SAN DIEGO, Calif. (KGTV) - A new rule from the California Air Resources Board could wind up costing San Diego MTS hundreds of millions of dollars.
CARB announced a series of regulations last week, all aimed at making bus fleets more environmentally friendly.
One rule says all buses need to be zero-emission by 2040.
That could be costly.
Right now, SDMTS uses Compressed Natural Gas in their buses, which they say burns much cleaner than diesel fuel.
Those buses cost $557,000 each, and MTS buys about 50 new buses each year.
New electric, zero-emission buses will cost about $912,000 each.
Replacing the entire fleet with electric buses will cost $177.5 million more than CNG buses.
"The technology is relatively new, the costs are high right now," says MTS Spokesperson Rob Schupp. "I think CARB is looking into the future. As we encourage more and more manufacturers to build these buses, the costs will come down."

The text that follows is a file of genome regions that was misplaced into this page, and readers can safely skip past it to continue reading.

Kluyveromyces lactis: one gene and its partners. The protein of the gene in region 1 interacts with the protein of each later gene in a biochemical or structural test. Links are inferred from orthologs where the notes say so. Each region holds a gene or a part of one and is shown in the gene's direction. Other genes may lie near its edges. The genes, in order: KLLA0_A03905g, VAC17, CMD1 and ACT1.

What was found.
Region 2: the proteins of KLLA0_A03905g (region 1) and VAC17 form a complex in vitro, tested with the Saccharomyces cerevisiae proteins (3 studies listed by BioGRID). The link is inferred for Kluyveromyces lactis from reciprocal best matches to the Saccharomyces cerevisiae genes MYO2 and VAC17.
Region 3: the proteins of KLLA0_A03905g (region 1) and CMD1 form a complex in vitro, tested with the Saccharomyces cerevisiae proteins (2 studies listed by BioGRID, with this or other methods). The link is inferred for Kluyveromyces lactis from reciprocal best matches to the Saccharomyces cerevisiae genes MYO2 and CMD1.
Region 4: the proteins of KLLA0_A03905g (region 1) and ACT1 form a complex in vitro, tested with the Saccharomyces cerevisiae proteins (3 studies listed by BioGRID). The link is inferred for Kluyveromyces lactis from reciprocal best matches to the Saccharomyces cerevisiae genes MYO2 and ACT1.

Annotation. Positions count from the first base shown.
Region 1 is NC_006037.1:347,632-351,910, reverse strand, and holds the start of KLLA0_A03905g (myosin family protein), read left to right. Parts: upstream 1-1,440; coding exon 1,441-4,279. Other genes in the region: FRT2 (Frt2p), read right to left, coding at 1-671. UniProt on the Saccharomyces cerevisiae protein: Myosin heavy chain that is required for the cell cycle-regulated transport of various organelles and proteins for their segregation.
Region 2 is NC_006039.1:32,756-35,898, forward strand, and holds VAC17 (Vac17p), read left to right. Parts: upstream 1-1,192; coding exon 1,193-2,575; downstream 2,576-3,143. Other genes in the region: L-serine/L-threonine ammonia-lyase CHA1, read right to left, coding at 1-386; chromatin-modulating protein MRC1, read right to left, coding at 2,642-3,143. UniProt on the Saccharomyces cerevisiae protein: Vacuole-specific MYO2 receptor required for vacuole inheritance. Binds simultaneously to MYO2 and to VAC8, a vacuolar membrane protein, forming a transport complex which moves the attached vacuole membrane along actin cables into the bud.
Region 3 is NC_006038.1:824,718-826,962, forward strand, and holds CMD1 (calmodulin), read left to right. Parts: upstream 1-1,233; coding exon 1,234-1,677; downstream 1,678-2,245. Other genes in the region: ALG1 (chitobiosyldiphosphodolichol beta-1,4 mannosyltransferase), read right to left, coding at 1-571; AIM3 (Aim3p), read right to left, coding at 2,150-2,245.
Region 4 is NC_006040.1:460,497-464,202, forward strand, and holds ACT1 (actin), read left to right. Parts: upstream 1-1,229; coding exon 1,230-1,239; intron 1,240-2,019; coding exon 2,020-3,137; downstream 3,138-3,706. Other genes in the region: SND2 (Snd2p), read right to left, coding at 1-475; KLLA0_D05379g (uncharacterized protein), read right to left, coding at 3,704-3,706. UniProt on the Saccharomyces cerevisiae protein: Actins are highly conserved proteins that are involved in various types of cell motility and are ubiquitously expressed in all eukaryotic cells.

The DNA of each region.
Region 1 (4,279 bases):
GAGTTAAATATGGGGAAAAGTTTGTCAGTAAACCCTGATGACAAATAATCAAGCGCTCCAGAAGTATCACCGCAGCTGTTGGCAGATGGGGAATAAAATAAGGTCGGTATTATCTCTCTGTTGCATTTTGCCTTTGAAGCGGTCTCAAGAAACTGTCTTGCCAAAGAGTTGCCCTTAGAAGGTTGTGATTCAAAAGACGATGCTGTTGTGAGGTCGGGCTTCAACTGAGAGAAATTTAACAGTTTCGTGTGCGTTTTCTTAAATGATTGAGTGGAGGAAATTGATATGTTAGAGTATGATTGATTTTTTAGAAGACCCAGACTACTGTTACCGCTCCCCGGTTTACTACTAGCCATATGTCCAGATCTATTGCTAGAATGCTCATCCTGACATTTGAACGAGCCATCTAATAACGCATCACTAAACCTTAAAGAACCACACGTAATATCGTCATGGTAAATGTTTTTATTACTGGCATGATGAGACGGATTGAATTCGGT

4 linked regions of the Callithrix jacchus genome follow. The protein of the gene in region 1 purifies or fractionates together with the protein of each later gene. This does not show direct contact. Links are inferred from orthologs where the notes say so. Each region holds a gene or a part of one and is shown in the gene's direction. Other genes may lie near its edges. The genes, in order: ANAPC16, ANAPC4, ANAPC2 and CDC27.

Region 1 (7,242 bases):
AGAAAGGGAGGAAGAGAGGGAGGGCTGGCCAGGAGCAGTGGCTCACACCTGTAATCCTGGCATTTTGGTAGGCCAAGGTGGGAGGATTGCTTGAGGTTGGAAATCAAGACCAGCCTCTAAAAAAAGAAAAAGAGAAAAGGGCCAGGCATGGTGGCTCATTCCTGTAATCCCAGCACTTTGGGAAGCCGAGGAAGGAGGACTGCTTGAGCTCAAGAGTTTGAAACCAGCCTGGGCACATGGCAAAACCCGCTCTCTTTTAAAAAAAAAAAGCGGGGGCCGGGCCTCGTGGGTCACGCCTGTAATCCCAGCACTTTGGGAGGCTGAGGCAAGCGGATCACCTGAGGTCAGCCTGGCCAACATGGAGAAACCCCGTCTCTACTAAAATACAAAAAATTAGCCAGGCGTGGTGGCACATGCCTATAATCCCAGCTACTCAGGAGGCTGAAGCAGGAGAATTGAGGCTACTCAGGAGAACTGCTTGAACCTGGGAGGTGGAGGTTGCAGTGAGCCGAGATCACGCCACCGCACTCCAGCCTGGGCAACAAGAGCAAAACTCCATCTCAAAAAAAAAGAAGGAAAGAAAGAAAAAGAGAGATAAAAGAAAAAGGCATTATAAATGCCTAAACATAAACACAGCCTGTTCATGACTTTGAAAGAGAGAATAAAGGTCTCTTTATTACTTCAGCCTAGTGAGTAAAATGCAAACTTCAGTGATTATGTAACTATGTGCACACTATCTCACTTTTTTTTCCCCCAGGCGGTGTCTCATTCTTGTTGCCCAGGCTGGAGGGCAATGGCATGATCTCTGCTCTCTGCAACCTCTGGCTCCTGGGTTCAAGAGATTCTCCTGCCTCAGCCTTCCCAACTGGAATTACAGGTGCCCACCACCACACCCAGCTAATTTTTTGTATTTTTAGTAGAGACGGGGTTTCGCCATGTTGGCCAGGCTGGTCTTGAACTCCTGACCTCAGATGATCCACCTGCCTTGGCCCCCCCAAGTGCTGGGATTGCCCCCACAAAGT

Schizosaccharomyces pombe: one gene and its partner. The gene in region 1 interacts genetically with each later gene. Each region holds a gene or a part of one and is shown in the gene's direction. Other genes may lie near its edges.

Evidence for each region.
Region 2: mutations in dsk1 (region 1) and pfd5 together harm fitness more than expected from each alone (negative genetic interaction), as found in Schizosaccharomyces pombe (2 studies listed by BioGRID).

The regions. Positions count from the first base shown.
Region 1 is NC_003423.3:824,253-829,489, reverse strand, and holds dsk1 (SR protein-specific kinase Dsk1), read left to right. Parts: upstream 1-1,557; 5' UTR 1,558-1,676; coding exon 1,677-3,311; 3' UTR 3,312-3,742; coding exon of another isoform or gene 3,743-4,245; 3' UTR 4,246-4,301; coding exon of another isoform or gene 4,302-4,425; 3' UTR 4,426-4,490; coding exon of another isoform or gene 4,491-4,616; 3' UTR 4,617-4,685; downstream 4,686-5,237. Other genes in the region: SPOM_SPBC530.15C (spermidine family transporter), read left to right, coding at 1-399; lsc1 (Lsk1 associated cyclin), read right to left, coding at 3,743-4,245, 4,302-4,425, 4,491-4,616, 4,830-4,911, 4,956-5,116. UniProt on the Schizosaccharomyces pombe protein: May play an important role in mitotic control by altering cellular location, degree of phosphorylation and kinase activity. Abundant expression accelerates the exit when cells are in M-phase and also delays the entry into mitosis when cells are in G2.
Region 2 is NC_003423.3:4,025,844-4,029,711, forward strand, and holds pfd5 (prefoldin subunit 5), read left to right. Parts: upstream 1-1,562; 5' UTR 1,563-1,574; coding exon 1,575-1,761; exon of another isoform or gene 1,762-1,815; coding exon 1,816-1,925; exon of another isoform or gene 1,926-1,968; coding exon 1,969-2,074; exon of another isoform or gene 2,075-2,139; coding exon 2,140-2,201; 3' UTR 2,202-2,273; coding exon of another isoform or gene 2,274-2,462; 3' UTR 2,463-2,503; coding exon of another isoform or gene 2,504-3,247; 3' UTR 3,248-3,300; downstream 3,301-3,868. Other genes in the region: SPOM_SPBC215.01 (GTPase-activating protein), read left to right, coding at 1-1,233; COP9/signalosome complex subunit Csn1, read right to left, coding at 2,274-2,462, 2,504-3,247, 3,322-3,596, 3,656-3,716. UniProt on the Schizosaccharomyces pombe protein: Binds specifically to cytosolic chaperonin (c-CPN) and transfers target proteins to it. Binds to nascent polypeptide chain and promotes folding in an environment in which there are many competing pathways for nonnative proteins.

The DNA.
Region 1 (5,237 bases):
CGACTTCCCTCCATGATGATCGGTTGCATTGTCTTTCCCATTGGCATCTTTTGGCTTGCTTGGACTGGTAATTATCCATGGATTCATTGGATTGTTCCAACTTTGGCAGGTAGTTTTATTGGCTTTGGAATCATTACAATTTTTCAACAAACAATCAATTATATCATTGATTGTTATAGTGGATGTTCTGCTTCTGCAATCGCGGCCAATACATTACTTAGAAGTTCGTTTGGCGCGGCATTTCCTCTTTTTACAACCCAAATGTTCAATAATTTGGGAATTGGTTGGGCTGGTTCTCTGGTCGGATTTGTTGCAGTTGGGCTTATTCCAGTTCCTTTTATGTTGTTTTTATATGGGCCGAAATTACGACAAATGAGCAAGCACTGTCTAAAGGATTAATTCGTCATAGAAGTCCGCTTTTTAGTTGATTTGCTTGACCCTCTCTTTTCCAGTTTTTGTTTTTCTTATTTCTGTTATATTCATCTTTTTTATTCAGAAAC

San Diego MTS is already putting six electric buses in their fleet this summer as part of a pilot program.
They'll use those to test how the electric buses operate across several terrains and distances in San Diego.
They also received a grant to help buy 11 more for a South Bay Bus Rapid Transit line that will open in 3 years.
Beyond that, MTS says they may use a combination of state funding, grants and possibly rate increases to pay for the new electric buses.
Schupp says the state has plans to chip in about $150,000 per bus.
The cost of new buses isn't the only concern about going electric.
MTS says they need to look into how much electricity will cost compared to natural gas.
They also may need to build and install charging stations around town, because the buses may not be able to go as far as they would using gas.
Despite all that, Schupp says the MTS Board fully supports the change.